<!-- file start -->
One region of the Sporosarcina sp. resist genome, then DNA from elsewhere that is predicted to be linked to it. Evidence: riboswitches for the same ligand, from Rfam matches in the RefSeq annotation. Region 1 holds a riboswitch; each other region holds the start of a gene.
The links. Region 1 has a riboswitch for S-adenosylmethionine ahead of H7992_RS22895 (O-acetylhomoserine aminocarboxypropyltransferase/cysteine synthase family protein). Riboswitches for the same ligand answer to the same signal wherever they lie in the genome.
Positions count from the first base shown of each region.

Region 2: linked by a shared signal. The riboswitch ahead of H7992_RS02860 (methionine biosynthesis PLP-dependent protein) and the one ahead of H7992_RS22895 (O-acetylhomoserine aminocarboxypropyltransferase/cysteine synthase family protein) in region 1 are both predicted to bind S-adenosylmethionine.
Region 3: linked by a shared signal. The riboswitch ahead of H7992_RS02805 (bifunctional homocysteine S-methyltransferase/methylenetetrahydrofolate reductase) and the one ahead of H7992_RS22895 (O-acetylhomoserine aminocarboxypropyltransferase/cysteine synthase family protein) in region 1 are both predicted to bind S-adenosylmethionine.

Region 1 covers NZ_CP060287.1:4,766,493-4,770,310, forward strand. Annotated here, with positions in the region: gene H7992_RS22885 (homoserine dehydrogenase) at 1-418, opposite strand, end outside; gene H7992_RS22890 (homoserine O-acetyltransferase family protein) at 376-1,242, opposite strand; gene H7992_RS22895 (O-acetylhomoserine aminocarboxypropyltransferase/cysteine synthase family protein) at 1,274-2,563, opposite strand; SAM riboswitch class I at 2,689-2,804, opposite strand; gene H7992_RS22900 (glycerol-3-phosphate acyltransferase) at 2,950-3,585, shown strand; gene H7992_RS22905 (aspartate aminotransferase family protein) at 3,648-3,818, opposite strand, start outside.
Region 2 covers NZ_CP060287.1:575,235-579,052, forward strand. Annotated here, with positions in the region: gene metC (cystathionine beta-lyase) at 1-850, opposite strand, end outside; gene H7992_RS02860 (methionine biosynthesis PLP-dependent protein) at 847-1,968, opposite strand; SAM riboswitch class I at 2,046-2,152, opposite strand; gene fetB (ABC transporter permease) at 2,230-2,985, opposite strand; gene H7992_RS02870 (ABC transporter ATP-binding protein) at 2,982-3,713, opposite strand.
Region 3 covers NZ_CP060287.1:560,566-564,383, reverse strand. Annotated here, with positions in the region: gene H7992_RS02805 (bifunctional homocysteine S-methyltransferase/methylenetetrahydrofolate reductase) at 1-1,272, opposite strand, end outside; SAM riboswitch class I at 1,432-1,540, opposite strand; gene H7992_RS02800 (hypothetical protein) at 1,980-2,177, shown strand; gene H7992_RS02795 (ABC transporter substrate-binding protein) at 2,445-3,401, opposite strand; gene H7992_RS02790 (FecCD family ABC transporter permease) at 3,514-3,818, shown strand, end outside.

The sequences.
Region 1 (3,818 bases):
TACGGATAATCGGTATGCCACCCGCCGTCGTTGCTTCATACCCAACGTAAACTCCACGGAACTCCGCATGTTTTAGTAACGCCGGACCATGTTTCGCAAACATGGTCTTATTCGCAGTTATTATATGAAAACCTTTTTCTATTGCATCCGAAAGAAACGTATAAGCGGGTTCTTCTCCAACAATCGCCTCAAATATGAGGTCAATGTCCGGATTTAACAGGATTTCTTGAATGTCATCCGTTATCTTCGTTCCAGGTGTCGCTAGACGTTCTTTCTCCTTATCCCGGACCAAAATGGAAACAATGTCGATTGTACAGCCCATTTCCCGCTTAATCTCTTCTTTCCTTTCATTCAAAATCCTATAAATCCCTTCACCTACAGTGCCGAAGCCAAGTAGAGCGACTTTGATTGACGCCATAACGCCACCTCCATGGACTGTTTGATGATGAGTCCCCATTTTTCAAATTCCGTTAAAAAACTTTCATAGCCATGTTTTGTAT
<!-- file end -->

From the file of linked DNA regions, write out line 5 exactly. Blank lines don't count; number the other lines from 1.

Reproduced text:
Region 3: linked by a shared signal. The riboswitch ahead of H7992_RS02805 (bifunctional homocysteine S-methyltransferase/methylenetetrahydrofolate reductase) and the one ahead of H7992_RS22895 (O-acetylhomoserine aminocarboxypropyltransferase/cysteine synthase family protein) in region 1 are both predicted to bind S-adenosylmethionine.